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Paying for healthcare reform with a 'botax'

November 19, 2009 |  5:07 pm

Botox, plastic surgery, botax, excise taxes, healthcare reform We've seen taxes on death, luxury and sin, and now the Senate is poised to impose one on vanity. To help cover the cost of health insurance subsidies for the working class, the bill cobbled together by Senate Majority Leader Harry Reid (D-Nevada) would create a 5% excise tax on elective cosmetic surgery. "Elective" is the important word here; the new levy wouldn't apply to reconstructive surgery for people who'd been disfigured.

The idea, which some Senate Democrats have been kicking around for months, has already been tried out in New Jersey, where it reportedly brought in a fraction of the expected amount. That's probably true because it's relatively easy to evade a tax levied by only one state; dodging one assessed in all 50 would be a bigger challenge, although hardly an insurmountable one.

If this were a Republican proposal, I'd suspect it was a form of payback to Hollywood liberals. But it's a Democratic idea, a small piece of the party's attempt to make the wealthy pick up as much of the tab for healthcare reform as possible. (Not that cosmetic surgery is only for the rich, but it certainly takes a fair amount of disposable income.)

The biggest problem with this kind of tax is that, as the Tax Foundation points out, it distorts behavior. And unlike smoking or even drinking sugary cola, it's not a behavior that policymakers have a reason to discourage. Elective cosmetic surgeries aren't covered by insurance, and they don't contribute rising healthcare costs or the looming insolvency in Medicare.

No, these procedures are simply an inviting target, as per Russell Long's axiom about taxing the man behind the tree

Along the same lines, Reid's bill would hike the Medicare tax on wages above $200,000 by almost 35%. The change is projected to raise 10 times as much as the tax on plastic surgeries -- $54 billion over 10 years vs. $5 billion. But it violates the spirit of Medicare, which is an insurance program, not a savings plan. The benefits it provides are the same regardless of how much you've paid into the system, and they're no more valuable to a retiree who was a big earner than one who was a low-wage worker bee.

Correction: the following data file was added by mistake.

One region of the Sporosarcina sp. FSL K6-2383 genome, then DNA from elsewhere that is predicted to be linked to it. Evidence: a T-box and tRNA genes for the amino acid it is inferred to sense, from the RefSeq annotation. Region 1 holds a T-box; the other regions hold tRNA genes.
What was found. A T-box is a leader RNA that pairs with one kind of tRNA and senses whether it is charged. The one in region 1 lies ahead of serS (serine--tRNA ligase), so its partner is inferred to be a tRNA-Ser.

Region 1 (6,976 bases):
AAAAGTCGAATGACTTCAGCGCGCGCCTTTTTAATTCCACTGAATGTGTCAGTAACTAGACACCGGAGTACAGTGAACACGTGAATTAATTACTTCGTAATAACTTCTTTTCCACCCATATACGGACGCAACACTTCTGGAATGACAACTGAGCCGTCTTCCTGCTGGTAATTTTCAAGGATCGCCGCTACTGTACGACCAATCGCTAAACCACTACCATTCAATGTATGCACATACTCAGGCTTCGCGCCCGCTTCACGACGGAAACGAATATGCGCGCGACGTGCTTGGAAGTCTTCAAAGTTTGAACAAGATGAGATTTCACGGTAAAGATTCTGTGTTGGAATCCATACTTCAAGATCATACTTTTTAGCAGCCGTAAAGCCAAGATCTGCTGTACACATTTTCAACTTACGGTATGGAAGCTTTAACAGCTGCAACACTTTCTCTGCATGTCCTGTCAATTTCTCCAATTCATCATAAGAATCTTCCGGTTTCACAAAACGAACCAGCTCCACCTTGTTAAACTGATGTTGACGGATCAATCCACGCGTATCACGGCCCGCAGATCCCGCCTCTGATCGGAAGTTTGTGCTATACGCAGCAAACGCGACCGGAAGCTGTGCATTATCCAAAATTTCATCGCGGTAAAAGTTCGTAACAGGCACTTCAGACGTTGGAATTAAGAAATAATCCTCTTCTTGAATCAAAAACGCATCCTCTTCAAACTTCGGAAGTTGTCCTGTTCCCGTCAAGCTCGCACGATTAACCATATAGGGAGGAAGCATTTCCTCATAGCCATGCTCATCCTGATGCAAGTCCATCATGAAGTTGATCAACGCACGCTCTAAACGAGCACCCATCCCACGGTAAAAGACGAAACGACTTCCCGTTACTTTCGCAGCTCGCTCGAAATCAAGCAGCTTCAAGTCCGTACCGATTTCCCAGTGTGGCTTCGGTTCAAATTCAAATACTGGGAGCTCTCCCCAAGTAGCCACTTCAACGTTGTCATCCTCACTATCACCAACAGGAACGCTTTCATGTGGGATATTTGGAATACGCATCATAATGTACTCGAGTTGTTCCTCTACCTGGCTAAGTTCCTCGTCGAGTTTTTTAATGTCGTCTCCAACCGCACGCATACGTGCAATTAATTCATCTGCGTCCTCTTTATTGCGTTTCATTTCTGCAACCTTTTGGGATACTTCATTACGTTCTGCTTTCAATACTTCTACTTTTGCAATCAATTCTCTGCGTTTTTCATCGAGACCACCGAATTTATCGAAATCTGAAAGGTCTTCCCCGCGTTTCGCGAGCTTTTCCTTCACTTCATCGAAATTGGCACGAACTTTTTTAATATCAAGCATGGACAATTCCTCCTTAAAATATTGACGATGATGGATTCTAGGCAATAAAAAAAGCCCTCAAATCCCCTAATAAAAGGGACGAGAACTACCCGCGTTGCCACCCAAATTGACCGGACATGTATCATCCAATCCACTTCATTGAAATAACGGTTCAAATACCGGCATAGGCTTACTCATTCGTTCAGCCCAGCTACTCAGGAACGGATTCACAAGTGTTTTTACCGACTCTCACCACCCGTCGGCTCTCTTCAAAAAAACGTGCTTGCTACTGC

By adding those two taxes to the bill, Reid and company were able to reduce the amount collected through a tax on expensive health insurance plans. Such a tax would distort behavior too, but in a good way -- by encouraging people to obtain insurance plans with higher deductibles and co-payments, which would be less likely to promote overconsumption of healthcare services.

Organized labor bitterly opposes this surcharge, however, because it would affect rank-and-file union members who've bargained for rich insurance plans, not just CEOs with gold-plated benefits. That makes it a tough sell for Democrats, even if it's better policy than simply slapping more taxes on the rich.

-- Jon Healey

Photo credit: Mark Boster / Los Angeles Times

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